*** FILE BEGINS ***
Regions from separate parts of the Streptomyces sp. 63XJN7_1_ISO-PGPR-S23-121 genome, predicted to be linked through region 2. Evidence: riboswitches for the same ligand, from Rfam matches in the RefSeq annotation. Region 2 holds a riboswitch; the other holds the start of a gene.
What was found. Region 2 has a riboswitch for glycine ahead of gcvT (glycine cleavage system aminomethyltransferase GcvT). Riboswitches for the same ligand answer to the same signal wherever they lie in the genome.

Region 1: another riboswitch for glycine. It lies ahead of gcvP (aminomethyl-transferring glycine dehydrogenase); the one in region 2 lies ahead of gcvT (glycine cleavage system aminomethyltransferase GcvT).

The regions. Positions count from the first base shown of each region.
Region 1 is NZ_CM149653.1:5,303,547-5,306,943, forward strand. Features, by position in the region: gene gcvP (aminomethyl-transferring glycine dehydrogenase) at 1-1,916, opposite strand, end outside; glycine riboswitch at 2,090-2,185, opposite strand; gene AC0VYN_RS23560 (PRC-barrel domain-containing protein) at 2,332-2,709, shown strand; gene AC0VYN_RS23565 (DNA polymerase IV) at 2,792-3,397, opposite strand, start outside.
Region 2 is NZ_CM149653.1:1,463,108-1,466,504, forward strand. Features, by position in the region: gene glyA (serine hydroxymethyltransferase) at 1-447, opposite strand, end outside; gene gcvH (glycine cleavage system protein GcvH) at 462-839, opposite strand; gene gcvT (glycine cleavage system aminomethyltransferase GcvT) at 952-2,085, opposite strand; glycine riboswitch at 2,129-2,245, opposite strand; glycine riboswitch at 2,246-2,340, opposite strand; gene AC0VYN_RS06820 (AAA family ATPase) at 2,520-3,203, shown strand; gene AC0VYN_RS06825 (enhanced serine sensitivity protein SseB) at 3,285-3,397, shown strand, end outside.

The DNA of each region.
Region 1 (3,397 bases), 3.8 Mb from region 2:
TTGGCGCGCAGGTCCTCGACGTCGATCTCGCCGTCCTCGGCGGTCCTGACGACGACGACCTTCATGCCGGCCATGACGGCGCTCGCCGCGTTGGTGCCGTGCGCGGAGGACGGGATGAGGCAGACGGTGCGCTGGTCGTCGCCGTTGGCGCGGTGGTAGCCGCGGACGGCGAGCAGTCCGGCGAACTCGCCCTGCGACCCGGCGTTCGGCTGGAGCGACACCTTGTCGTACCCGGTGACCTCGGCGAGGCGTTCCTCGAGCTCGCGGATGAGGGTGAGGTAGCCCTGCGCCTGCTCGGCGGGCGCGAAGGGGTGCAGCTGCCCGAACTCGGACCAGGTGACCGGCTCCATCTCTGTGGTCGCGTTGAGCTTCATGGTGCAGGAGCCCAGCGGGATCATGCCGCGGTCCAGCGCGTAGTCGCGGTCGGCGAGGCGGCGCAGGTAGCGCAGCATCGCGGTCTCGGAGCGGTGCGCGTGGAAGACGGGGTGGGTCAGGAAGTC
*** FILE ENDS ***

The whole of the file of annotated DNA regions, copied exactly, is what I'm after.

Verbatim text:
Regions from separate parts of the Streptomyces sp. 63XJN7_1_ISO-PGPR-S23-121 genome, predicted to be linked through region 2. Evidence: riboswitches for the same ligand, from Rfam matches in the RefSeq annotation. Region 2 holds a riboswitch; the other holds the start of a gene.
What was found. Region 2 has a riboswitch for glycine ahead of gcvT (glycine cleavage system aminomethyltransferase GcvT). Riboswitches for the same ligand answer to the same signal wherever they lie in the genome.

Region 1: another riboswitch for glycine. It lies ahead of gcvP (aminomethyl-transferring glycine dehydrogenase); the one in region 2 lies ahead of gcvT (glycine cleavage system aminomethyltransferase GcvT).

The regions. Positions count from the first base shown of each region.
Region 1 is NZ_CM149653.1:5,303,547-5,306,943, forward strand. Features, by position in the region: gene gcvP (aminomethyl-transferring glycine dehydrogenase) at 1-1,916, opposite strand, end outside; glycine riboswitch at 2,090-2,185, opposite strand; gene AC0VYN_RS23560 (PRC-barrel domain-containing protein) at 2,332-2,709, shown strand; gene AC0VYN_RS23565 (DNA polymerase IV) at 2,792-3,397, opposite strand, start outside.
Region 2 is NZ_CM149653.1:1,463,108-1,466,504, forward strand. Features, by position in the region: gene glyA (serine hydroxymethyltransferase) at 1-447, opposite strand, end outside; gene gcvH (glycine cleavage system protein GcvH) at 462-839, opposite strand; gene gcvT (glycine cleavage system aminomethyltransferase GcvT) at 952-2,085, opposite strand; glycine riboswitch at 2,129-2,245, opposite strand; glycine riboswitch at 2,246-2,340, opposite strand; gene AC0VYN_RS06820 (AAA family ATPase) at 2,520-3,203, shown strand; gene AC0VYN_RS06825 (enhanced serine sensitivity protein SseB) at 3,285-3,397, shown strand, end outside.

The DNA of each region.
Region 1 (3,397 bases), 3.8 Mb from region 2:
TTGGCGCGCAGGTCCTCGACGTCGATCTCGCCGTCCTCGGCGGTCCTGACGACGACGACCTTCATGCCGGCCATGACGGCGCTCGCCGCGTTGGTGCCGTGCGCGGAGGACGGGATGAGGCAGACGGTGCGCTGGTCGTCGCCGTTGGCGCGGTGGTAGCCGCGGACGGCGAGCAGTCCGGCGAACTCGCCCTGCGACCCGGCGTTCGGCTGGAGCGACACCTTGTCGTACCCGGTGACCTCGGCGAGGCGTTCCTCGAGCTCGCGGATGAGGGTGAGGTAGCCCTGCGCCTGCTCGGCGGGCGCGAAGGGGTGCAGCTGCCCGAACTCGGACCAGGTGACCGGCTCCATCTCTGTGGTCGCGTTGAGCTTCATGGTGCAGGAGCCCAGCGGGATCATGCCGCGGTCCAGCGCGTAGTCGCGGTCGGCGAGGCGGCGCAGGTAGCGCAGCATCGCGGTCTCGGAGCGGTGCGCGTGGAAGACGGGGTGGGTCAGGAAGTC